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Russia Is Right: The U.S. Is Waging a Proxy War in Ukraine

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The war in Ukraine isn’t just a conflict between Moscow and Kyiv, Russian Foreign Minister Sergei Lavrov recently declared. It is a “proxy war” in which the world’s most powerful military alliance, the North Atlantic Treaty Organization, is using Ukraine as a battering ram against the Russian state.

Lavrov is one of the most reliable mouthpieces for President Vladimir Putin’s baseless propaganda, but in this case he’s not wrong. Russia is the target of one of the most ruthlessly effectively proxy wars in modern history. And the less U.S. officials say about it, the better.

Proxy wars are longstanding tools of great-power rivalry because they allow one side to bleed the other without a direct clash of arms. During the Cold War, the Soviet Union bled the U.S. by supporting communist proxies in Korea and Vietnam.

The U.S. got revenge in Afghanistan and Nicaragua during the 1980s, supporting anticommunist insurgents who killed Soviet troops or destabilized Moscow’s clients. America would “do to the Soviets what they have been doing to us,” said National Security Council official Richard Pipes. “At a very low cost … we can make it very hard for them.”

The key to the strategy is to find a committed local partner — a proxy willing to do the killing and dying — and then load it up with the arms, money and intelligence needed to inflict shattering blows on a vulnerable rival. That’s just what Washington and its allies are doing to Russia today.

Ukrainian forces are nothing if not committed; they have been willing, in many cases, to fight to the last man. They have proved themselves far more effective than even the U.S. intelligence community anticipated when the invasion began. Putin’s ill-conceived aggression has left Russia in a terribly exposed position, and the Kyiv government and its supporters have no intention of letting Moscow escape the trap.

Ukraine has used drones, antitank weapons and other tools provided by the U.S. and European countries to chew up Russian units. Although the figures are inexact, it appears that Moscow has suffered over 10,000 deaths and lost at least 3,500 vehicles in this war. Western governments have delivered the money to keep Kyiv in business and the intelligence it has used to spoil Russia’s attacks — and even, reportedly, to target its generals. (U.S. officials have denied, plausibly enough, that they are providing Ukraine with intelligence with the express purpose of killing Russian generals, but they have confirmed that they are providing Ukraine with a wide range of information that it decides how to use.)

For NATO, the payoff has been damaging some of the most important parts of the Russian military — its ground and mechanized forces, its airborne units, its special operations forces — so badly that it may take them years to recover. America’s goal is to “weaken” Russia, Secretary of Defense Lloyd Austin has acknowledged; the only way to deal with a rogue regime is to reduce its capacity for harm.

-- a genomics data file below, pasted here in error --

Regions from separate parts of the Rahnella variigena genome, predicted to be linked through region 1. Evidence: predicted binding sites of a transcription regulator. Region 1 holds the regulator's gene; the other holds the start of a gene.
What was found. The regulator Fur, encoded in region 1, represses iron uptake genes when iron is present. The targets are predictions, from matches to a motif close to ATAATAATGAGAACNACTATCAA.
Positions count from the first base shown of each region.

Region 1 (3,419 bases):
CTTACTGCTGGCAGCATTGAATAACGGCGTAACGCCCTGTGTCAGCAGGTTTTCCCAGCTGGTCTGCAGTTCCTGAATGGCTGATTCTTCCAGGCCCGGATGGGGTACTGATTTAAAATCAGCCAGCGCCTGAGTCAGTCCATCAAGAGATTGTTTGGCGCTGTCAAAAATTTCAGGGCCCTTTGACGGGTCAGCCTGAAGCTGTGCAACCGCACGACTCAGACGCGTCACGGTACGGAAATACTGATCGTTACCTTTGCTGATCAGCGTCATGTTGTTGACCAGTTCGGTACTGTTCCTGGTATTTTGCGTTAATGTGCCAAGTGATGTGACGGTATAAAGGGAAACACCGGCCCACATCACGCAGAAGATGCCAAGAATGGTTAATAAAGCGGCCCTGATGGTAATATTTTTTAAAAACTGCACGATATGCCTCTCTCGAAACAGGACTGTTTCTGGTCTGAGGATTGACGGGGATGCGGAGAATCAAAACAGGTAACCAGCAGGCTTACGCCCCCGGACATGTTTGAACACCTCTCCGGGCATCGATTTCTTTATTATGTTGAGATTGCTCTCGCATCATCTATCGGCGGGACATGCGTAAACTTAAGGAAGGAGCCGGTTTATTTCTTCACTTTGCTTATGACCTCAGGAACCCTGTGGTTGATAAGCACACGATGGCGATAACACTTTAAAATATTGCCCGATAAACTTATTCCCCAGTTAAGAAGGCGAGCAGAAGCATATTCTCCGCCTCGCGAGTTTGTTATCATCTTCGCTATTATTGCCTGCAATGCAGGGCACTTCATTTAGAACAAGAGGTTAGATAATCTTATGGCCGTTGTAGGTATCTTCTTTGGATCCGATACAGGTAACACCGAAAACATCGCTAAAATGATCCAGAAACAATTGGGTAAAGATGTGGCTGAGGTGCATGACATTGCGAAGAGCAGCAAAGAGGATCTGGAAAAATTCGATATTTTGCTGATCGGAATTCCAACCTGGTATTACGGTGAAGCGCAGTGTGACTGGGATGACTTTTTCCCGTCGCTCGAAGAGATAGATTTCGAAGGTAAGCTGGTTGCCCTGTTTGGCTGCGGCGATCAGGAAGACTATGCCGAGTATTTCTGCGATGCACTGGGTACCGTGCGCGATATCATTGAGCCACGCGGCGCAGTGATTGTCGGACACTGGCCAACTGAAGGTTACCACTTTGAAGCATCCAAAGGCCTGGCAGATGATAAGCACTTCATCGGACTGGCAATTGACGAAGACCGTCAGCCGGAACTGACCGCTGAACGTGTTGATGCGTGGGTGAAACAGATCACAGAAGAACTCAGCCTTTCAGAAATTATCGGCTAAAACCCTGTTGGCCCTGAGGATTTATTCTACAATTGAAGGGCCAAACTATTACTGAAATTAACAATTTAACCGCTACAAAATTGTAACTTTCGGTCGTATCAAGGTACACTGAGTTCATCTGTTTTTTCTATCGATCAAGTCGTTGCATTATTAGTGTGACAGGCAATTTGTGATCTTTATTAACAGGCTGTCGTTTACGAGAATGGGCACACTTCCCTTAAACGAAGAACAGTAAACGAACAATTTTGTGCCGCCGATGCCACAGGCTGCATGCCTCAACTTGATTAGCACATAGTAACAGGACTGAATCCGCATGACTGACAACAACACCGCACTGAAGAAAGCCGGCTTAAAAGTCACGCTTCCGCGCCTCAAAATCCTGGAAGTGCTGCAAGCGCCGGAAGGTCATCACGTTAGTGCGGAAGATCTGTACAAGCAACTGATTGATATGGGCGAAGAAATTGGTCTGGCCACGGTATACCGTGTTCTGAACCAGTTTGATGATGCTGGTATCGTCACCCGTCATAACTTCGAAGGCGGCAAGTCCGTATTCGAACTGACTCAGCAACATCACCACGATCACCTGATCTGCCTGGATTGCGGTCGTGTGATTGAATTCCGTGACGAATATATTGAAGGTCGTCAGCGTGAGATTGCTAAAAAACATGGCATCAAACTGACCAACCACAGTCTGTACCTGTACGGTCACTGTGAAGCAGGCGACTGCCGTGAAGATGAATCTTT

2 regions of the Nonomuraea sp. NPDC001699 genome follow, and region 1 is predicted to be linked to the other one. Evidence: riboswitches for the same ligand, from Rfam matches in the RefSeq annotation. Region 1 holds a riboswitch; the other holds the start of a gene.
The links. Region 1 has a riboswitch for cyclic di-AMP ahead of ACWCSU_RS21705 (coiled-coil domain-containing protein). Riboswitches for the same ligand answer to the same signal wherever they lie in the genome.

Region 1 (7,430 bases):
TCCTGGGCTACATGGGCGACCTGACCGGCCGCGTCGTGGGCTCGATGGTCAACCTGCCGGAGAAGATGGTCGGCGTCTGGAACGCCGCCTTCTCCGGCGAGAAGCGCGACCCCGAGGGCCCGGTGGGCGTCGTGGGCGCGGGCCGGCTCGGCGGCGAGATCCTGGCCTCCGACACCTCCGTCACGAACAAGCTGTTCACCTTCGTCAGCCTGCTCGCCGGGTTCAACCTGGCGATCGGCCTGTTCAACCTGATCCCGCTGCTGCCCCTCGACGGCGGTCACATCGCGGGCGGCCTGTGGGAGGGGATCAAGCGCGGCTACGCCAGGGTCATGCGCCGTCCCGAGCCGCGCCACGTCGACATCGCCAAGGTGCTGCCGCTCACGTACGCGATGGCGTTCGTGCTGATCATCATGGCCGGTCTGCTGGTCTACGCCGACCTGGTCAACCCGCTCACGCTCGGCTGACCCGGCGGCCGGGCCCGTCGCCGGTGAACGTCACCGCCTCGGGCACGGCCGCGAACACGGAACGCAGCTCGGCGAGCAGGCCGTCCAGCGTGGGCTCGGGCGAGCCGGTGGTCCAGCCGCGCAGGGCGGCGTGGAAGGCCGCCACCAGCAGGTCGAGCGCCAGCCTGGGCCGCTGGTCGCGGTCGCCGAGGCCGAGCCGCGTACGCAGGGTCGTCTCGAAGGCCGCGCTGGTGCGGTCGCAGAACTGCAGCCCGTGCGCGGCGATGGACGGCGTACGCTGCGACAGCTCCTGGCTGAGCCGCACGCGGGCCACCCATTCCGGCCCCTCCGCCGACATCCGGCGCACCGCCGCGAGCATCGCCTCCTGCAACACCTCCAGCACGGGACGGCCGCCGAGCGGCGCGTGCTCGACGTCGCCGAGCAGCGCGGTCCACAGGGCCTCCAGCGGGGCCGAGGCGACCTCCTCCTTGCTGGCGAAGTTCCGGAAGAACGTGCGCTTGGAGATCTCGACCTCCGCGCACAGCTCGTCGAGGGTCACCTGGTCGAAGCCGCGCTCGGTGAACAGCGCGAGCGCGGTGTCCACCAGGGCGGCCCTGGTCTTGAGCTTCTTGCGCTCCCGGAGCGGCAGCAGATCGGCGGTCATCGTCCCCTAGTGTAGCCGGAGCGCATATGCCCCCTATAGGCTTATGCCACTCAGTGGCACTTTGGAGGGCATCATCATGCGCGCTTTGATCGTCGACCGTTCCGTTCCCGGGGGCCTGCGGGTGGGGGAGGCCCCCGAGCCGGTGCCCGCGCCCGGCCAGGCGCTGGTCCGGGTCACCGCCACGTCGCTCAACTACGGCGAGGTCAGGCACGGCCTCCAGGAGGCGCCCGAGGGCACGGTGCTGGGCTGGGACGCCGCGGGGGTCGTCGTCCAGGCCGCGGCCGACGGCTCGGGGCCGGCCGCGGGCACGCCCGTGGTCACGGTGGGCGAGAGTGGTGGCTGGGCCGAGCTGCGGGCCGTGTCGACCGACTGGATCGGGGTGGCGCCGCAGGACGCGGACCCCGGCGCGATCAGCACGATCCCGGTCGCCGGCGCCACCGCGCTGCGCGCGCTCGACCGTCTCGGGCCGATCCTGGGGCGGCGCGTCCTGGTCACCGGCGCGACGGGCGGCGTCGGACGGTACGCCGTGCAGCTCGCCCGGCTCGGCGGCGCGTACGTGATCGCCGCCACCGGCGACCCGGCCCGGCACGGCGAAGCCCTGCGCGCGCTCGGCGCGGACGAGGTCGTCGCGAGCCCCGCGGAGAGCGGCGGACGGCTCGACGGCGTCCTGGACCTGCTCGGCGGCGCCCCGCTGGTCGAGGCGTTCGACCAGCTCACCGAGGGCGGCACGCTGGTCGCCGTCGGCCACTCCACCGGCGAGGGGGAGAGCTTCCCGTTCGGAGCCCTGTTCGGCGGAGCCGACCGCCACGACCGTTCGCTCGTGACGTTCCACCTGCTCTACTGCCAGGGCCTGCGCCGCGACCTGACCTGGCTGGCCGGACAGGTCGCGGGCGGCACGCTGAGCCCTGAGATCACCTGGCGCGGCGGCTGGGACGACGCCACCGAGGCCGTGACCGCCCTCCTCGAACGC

Don’t expect Moscow’s position to improve. Its offensive in eastern Ukraine is proceeding lethargically. Ukraine is getting better-armed as the war goes on, while Russia has badly depleted its stocks of weapons and been reduced to throwing already weakened units back into the line. Putin hoped to break the Ukrainian state; he may break his own army instead.

That would be a coup for the democratic world, but getting there will require some rhetorical discipline. One reason the public knows so much about Western support for Ukraine is because the U.S. government has been leaking like crazy, divulging sensitive information about the role American-provided intelligence has played in targeting the Russian brass and sinking the flagship of Moscow’s Black Sea fleet. This not-for-attribution bragging is bad news.

The way to wage a proxy war is to maintain a conspiracy of silence. The target state is more likely to refrain from retaliating if the other side can resist taking a victory lap. During the 1950s, for instance, the U.S. and the Soviet Union both suppressed the news that Soviet pilots were flying combat missions over North Korea as a way of keeping this limited confrontation under wraps and within bounds. 

So far, the U.S. and its allies have been very effective at coercing Putin’s Russia. They have helped Ukraine kill vast numbers of Russian soldiers — more than Moscow lost in its decade-long quagmire in Afghanistan — while simultaneously deterring Putin from striking NATO or otherwise retaliating militarily against his tormentors. There is no good reason to destabilize this fragile equilibrium by taunting a leader who on Monday claimed that NATO had been planning a preemptive strike against Russia and compared this conflict to World War II.

Thanks to Ukraine’s incredible resistance, the U.S. and its friends have put Putin on the wrong end of a brutal proxy war. Now Washington just needs to shut up about it.

More From  Bloomberg Opinion:

• The Next Front in the Ukraine War Will Be on the Black Sea: James Stavridis

As Putin Gets Desperate, U.S. Should Remember Pearl Harbor: Hal Brands

• Putin’s Parades Can’t Hide a Missing Victory: Clara Ferreira Marques

This column does not necessarily reflect the opinion of the editorial board or Bloomberg LP and its owners.

Hal Brands is a Bloomberg Opinion columnist. The Henry Kissinger Distinguished Professor at Johns Hopkins University’s School of Advanced International Studies, he is author, most recently, of “The Twilight Struggle: What the Cold War Teaches Us About Great-Power Rivalry.”

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